Sunday, February 17, 2008

What's an Audiophile?

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Guys have issues. They like fast cars, computers, gizmos, and having the best home theater systems. However, there comes a fine line that's deludingly ostensible between an audiophile and a man who simply wants the best of the best.

A regular man will settle with a 5.1 system that blasts enough sound to rattle his neighbor's windows. He'll buy some decent headphones from Circuit City, plug it into his iPhone, and be happy with life.

Audiophiles are different. As one of the last persevering nerds, they're mystical creatures. They aren't into listening to music, playing it, dancing to it, or any of the things you are suppose to do with it - oddly enough, they sit around and listen to music trying to hear differences between one brand of ridiculously overpriced cables and another.

One may argue, "C'mon, stereos shouldn't cost more than your house (or a small airplane for that matter)." Partly, this is true. Music naturally is subjective depending on your mood, what you've eaten, who they're with, etc. And honestly, spending $5000 on a pair of XYZ P-3500 cables for a couple of $600 speakers isn't my idea of smart either.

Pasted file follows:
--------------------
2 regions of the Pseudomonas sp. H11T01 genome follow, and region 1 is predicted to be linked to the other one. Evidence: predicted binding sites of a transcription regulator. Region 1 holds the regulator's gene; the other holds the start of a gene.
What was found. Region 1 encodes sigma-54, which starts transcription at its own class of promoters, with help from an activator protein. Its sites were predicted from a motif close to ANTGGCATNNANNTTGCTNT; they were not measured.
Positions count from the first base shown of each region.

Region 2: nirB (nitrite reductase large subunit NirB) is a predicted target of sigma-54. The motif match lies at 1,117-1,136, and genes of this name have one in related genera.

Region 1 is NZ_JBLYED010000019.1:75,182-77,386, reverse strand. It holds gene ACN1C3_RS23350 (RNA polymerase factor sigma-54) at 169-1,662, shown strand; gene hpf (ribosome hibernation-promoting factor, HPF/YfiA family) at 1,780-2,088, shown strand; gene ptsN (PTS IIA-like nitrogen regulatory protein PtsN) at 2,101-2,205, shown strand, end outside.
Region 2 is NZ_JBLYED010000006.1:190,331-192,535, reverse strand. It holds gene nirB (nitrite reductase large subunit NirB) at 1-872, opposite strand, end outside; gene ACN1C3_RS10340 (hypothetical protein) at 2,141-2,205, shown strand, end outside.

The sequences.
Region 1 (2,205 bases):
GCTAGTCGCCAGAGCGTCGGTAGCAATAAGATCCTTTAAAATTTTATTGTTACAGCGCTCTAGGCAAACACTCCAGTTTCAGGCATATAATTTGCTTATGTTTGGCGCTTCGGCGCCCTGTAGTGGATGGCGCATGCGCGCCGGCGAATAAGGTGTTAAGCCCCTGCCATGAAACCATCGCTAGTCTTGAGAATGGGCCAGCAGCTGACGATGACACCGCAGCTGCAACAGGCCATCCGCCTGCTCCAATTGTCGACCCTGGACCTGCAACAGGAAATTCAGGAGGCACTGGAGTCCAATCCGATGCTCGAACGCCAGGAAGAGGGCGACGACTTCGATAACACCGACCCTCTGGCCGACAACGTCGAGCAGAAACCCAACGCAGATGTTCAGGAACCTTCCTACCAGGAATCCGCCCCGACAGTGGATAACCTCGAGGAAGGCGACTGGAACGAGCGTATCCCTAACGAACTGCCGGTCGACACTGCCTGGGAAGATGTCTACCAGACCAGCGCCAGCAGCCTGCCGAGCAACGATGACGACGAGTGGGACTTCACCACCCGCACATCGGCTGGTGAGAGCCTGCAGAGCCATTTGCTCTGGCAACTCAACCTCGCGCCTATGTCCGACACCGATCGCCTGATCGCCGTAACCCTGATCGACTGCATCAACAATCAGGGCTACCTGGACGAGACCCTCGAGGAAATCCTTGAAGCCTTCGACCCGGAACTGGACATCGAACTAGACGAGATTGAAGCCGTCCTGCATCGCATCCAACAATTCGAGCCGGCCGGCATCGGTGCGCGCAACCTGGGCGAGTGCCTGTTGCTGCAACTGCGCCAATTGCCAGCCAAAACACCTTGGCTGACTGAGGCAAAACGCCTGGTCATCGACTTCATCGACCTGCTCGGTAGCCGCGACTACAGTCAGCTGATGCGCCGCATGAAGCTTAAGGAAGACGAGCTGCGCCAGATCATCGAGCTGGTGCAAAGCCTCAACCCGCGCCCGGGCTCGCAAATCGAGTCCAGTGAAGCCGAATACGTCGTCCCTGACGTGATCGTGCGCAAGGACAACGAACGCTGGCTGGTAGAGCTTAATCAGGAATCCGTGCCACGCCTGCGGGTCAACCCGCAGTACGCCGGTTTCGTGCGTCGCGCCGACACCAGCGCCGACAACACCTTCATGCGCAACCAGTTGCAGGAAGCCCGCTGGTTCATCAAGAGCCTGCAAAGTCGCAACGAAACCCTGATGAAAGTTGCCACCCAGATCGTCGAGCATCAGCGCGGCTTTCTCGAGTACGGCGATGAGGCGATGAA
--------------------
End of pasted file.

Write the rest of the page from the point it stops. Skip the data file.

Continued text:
Now, there's a few reasons to get a good stereo. If you've been in a Honda Civic with flat radio that all sounds the same, you'll know what I'm talking about. When a stereo has a sonic signature that annoys you, that's bad. I'm talking about imaging problems, bass boom, harsh treble, and wildly unrealistic sounding violins. A good stereo should give each album its own personal signature, making it sound as good as it was when you first heard the band live, accurate to the flick of the string.

So what's accuracy? It's kind of like asking, "What the hell is juice?" You won't understand it until you've been accommodated with it. And you probably won't know what sounds good, why there's all those stupid stereo magazines, and why there's some 30,000 measurements just for sound. Honestly, most of it's crap and the lowdown is that you simply must set yourself a budget, be sure to shop around for a couple weeks, and finally take the plunge on a set you like the most.

But, if you're looking for a little more, you can always prowl the forums at Head-Fi. The "noobs" somehow always asks a question that's been answered before, so there's plenty of tips to be help you avoid the audiophile delusion of spending more than $10,000 on any type of equipment.

Although I can probably cover many more topics such as analog vs. digital production, audio system jargon, and how to set up a loud speaker system with an old school preamplifier, I'll stop now, before I scare everyone away.


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